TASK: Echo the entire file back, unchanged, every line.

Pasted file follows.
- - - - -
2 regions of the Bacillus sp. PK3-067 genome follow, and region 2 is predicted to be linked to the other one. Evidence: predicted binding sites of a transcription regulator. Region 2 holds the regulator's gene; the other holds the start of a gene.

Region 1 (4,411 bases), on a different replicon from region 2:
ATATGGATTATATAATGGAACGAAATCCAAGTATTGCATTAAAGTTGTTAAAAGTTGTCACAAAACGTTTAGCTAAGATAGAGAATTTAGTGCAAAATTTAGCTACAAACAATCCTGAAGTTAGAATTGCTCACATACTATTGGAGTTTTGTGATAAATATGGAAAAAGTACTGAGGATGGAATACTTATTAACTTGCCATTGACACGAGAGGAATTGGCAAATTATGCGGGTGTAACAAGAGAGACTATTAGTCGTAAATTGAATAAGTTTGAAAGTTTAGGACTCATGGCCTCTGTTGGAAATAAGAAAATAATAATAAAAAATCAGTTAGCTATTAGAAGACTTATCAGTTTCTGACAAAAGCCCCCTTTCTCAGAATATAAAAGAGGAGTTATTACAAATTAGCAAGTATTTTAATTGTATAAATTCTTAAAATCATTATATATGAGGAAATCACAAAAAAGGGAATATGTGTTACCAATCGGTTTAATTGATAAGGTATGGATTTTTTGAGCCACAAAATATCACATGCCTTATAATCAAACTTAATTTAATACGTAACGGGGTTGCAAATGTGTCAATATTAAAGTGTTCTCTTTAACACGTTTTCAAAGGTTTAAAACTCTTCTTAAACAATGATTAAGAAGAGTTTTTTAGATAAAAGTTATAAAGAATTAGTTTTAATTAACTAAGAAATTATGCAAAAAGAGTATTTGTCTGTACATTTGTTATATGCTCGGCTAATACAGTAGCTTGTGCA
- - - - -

2 regions of the Bacillus sp. PK3-067 genome follow, and region 2 is predicted to be linked to the other one. Evidence: predicted binding sites of a transcription regulator. Region 2 holds the regulator's gene; the other holds the start of a gene.

Region 1 (4,411 bases), on a different replicon from region 2:
ATATGGATTATATAATGGAACGAAATCCAAGTATTGCATTAAAGTTGTTAAAAGTTGTCACAAAACGTTTAGCTAAGATAGAGAATTTAGTGCAAAATTTAGCTACAAACAATCCTGAAGTTAGAATTGCTCACATACTATTGGAGTTTTGTGATAAATATGGAAAAAGTACTGAGGATGGAATACTTATTAACTTGCCATTGACACGAGAGGAATTGGCAAATTATGCGGGTGTAACAAGAGAGACTATTAGTCGTAAATTGAATAAGTTTGAAAGTTTAGGACTCATGGCCTCTGTTGGAAATAAGAAAATAATAATAAAAAATCAGTTAGCTATTAGAAGACTTATCAGTTTCTGACAAAAGCCCCCTTTCTCAGAATATAAAAGAGGAGTTATTACAAATTAGCAAGTATTTTAATTGTATAAATTCTTAAAATCATTATATATGAGGAAATCACAAAAAAGGGAATATGTGTTACCAATCGGTTTAATTGATAAGGTATGGATTTTTTGAGCCACAAAATATCACATGCCTTATAATCAAACTTAATTTAATACGTAACGGGGTTGCAAATGTGTCAATATTAAAGTGTTCTCTTTAACACGTTTTCAAAGGTTTAAAACTCTTCTTAAACAATGATTAAGAAGAGTTTTTTAGATAAAAGTTATAAAGAATTAGTTTTAATTAACTAAGAAATTATGCAAAAAGAGTATTTGTCTGTACATTTGTTATATGCTCGGCTAATACAGTAGCTTGTGCA